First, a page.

It provides more features than Slimvoice, the drawback being that you have to host it yourself. That’s not really an issue for most of my readers, however. :) The only thing I wish Anchor had was quotes and job creation.

Because of the lack of job and quote creation, I don’t use Anchor myself. I use Ultimate Client Manager for invoicing, quote creation, and job creation. It, unfortunately, is not free. However, the guys behind Anchor, 23rd & Walnut, also have a product named Duet. Duet includes many of the features that Ultimate Client Manager has and costs $49. Upgrading from Anchor to Duet is seamless.

Anchor includes a visual invoice builder, has the ability to send PDF invoices to your clients, and allows your clients to log in to Anchor to pay their invoices using Stripe or PayPal. The reporting interface is very nice, which you can see in the screenshot below.
reporting

There’s no limit on the number of clients or invoices. It provides a very nice looking dashboard, have a look at the demo to get a feel for the entire Anchor app. Anchor is an excellent option if you’re just starting out and need something to help keep track of clients and invoices.

If you’re interested in using Anchor, have a look through the documentation and just spend some time on the Anchor homepage to get familiar with the features offered.

Anchor and Duet seriously have me considering dropping Ultimate Client Manager. :)

Freelancing Tips, Other Than “Networking”?

Thinking about doing some freelance work for a while, especially now that kegplan.io is nearing launch. There was just a thread on HN today about freelancing, or getting a “real” job. Getting recurring freelance work can be difficult, but a “real” job provides a steady paycheck. And there’s this post on Reddit about breaking into the freelance scene, which means being able to make a real living from freelancing.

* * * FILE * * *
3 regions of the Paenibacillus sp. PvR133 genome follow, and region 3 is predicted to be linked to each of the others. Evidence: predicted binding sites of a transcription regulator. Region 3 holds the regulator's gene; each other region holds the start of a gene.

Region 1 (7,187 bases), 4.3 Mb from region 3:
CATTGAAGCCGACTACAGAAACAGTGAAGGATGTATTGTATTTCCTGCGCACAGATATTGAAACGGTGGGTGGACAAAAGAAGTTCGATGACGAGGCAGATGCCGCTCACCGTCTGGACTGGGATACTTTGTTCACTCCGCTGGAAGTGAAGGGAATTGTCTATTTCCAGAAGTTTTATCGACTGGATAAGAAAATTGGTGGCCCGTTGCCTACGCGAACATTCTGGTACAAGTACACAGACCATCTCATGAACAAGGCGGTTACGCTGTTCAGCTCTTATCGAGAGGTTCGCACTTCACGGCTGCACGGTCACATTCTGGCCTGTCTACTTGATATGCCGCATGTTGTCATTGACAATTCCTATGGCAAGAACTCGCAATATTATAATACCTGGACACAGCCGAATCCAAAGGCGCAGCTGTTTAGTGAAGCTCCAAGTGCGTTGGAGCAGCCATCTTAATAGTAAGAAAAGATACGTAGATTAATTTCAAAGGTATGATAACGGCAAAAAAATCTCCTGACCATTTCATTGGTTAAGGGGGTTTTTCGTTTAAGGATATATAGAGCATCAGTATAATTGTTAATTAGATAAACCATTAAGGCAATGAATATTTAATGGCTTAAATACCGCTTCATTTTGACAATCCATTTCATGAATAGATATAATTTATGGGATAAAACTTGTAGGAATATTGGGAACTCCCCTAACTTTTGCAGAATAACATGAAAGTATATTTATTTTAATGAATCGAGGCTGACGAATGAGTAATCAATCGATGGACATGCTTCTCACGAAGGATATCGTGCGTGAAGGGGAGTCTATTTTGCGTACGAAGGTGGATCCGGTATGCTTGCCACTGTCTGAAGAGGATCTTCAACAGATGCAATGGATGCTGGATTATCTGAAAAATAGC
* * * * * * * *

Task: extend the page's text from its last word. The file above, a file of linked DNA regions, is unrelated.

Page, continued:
Most suggestions I hear are about starting freelancing are pretty obvious. Network, network, network. The most up-voted answer on that Reddit thread starts off “Network, network, network. It’s less about what you know, and often more about who you know.” I think most people over the age of 13 know that, so it’s really not all that helpful.

Constant networking isn’t always possible, at least not without major sacrifices (read: family being pissed). If I’m out networking all the time with friends who have a lot of contacts, friends-of-friends, possible clients, and just committing to making lots of new contacts in general, that leaves little time for family (not to mention other things).

Is it just a natural progression? Like, the longer you’re in it, the more stuff comes your way? If so, that would make the claim of network, network, network a bit misleading, it implies urgency (at least to me). Seems like network carefully and methodically is more apt. Yet, that still brings up issues, like the possibility of not going hard enough and not living up to your potential.

Do you do freelance work?

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So maybe there are no real tips that can be given on freelancing, other than to just stick with it.

I closed my LinkedIn account a long time ago, should I open it back up? I do literally no “online” networking, all geographical and in-person. I do have an oDesk account, which is 100% complete and I’ve completed 5 tests. My oDesk account is entirely filled out.

I’ve been thinking of doing this for a while, but @daniAWESOME made me think a lot more about it.

Any successful freelancers have any advice? Leave a comment, or @tlongren on Twitter.